ASCAP Rate Court Pandora Decision Reveals Publishers’ Abuse of Market Power

Judge using his gavelAs I noted in my ear­lier post, the pub­lic ver­sion of Judge Cote’s deci­sion in the ASCAP / Pan­dora rate court pro­ceed­ing was released today.  It is a remark­able and com­pre­hen­sive 136-page opin­ion, thor­oughly reject­ing all of ASCAP’s argu­ments for a rate increase, and keep­ing Pandora’s rate at 1.85% of revenue.

One of the most remark­able fea­tures of the deci­sion is its detailed look behind the cur­tain at the moti­va­tion and behav­ior of the with­draw­ing music pub­lish­ers.  One of the very pur­poses of the selec­tive with­drawal was to allow the indi­vid­ual pub­lish­ers to exer­cise their inher­ent mar­ket power, with­out any super­vi­sion from the rate court.  The details of how quickly and severely they went about try­ing to exe­cute this strat­egy are fas­ci­nat­ing.  Even as the pub­lish­ers demanded large rate increases in direct nego­ti­a­tions, they either refused Pandora’s repeated requests for a list of affected songs (so Pan­dora would at least have the option to remove the music if a license could not be nego­ti­ated) or pro­vided the list pur­suant to a restric­tive NDA that pro­hib­ited Pan­dora from using the list to remove any songs.

Some of the most com­pelling (and damn­ing) parts of the deci­sion are the parts where Judge Cote sim­ply quotes the inter­nal emails and tes­ti­mony of the var­i­ous music pub­lisher and ASCAP employ­ees.  As recounted in the deci­sion, more than one pub­lisher, on more than one occa­sion, used the old mafia tac­tic of veiled threats to coerce the deals.  You know, the movie scene where the enforcer vis­its the neigh­bor­hood busi­ness and says some­thing like: “You got a nice place here.  It would be a shame if some­thing hap­pened to it.”  In the music world, the equiv­a­lent (as set out in the deci­sion) was repeat­edly open­ing nego­ti­a­tions with lines like “it is not our inten­tion to shut down Pan­dora.”  If you are at all inter­ested in the real­i­ties of music licens­ing, it is a great read and the mis­con­duct is so vivid that I could see Mar­tin Scors­ese direct­ing a screen adaptation.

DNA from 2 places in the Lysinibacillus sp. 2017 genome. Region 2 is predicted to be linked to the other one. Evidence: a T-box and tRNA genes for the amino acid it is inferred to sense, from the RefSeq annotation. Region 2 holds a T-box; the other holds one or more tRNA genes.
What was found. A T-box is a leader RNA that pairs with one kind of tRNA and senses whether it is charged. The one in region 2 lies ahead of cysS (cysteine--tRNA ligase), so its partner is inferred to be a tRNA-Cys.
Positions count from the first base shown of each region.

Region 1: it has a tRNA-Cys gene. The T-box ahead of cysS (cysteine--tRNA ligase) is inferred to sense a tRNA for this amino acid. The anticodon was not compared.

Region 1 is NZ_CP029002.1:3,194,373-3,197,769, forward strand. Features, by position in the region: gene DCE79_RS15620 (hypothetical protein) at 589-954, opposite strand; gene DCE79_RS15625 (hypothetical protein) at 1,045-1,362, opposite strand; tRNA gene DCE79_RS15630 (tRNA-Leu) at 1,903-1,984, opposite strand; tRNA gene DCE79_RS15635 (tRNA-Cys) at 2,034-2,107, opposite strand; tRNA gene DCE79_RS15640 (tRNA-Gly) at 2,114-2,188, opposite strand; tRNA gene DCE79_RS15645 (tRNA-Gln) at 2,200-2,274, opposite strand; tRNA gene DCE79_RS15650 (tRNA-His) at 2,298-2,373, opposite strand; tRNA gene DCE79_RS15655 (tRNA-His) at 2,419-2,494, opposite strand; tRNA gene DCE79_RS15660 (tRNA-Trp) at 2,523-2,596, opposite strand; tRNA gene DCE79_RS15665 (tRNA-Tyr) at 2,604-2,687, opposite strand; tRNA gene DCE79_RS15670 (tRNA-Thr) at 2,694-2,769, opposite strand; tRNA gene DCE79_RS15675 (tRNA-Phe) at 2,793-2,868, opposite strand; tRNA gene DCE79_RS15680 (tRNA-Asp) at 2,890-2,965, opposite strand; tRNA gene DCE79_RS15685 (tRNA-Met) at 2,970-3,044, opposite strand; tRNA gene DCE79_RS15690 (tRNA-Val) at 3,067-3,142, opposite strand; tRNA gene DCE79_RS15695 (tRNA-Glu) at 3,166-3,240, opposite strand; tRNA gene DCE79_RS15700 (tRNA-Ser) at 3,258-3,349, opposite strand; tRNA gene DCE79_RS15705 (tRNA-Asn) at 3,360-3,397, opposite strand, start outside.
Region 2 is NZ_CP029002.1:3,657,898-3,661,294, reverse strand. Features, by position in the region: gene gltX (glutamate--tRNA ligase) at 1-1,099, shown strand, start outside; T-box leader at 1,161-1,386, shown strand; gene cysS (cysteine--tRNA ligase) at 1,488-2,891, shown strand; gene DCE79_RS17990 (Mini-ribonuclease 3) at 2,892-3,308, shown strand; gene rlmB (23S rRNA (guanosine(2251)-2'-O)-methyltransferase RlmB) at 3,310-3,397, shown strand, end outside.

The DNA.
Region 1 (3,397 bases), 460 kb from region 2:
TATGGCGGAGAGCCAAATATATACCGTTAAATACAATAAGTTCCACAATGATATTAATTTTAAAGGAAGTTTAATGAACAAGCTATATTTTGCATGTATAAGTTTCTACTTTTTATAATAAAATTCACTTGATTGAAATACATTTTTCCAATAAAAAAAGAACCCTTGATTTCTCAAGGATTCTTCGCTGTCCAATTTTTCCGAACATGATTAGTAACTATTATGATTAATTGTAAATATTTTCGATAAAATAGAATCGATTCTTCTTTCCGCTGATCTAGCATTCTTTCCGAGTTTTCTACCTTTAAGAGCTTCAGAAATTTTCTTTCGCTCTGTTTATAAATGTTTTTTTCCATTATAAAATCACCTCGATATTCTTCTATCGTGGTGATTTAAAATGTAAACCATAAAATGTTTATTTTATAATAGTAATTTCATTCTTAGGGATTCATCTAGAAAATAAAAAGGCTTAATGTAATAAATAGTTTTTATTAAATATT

The deci­sion also makes a pow­er­ful point of how, if it had not been found to vio­late the con­sent decree, the whole selec­tive with­drawal scheme would have been a dis­as­ter for ASCAP and the song­writ­ers.  Other inter­est­ing pas­sages describe the pub­lish­ers’ fix­a­tion on the higher rates paid to record com­pa­nies for the sound record­ing per­for­mance right, and why that fix­a­tion is misplaced.

Per­haps the most impor­tant point in the deci­sion is Judge Cote’s clear and cogent expla­na­tion of the fact that there is no (and never has been) a fair, com­pet­i­tive mar­ket for music per­for­mance rights.  The ASCAP, BMI, and SESAC reper­to­ries are sim­ply not sub­sti­tutes for one another.  Nor are the cat­a­logs of the major music pub­lish­ers.  A music ser­vice that needs a blan­ket license to pro­gram a com­pelling playlist must have licenses from all of them.   The evi­dence cited and quoted by Judge Cote clearly proves that the pub­lish­ers can and will exer­cise the mar­ket power result­ing from that inher­ent lack of com­pe­ti­tion.  This is why, con­trary to the claims of ASCAP and BMI, the rate courts are cru­cially needed and will always be needed.


  1. […] pre­sum­ably because Pan­dora keeps beat­ing them in the rate court, most recently in March, in a com­pre­hen­sive and damn­ing opin­ion by U.S. Dis­trict Judge Denise L. […]

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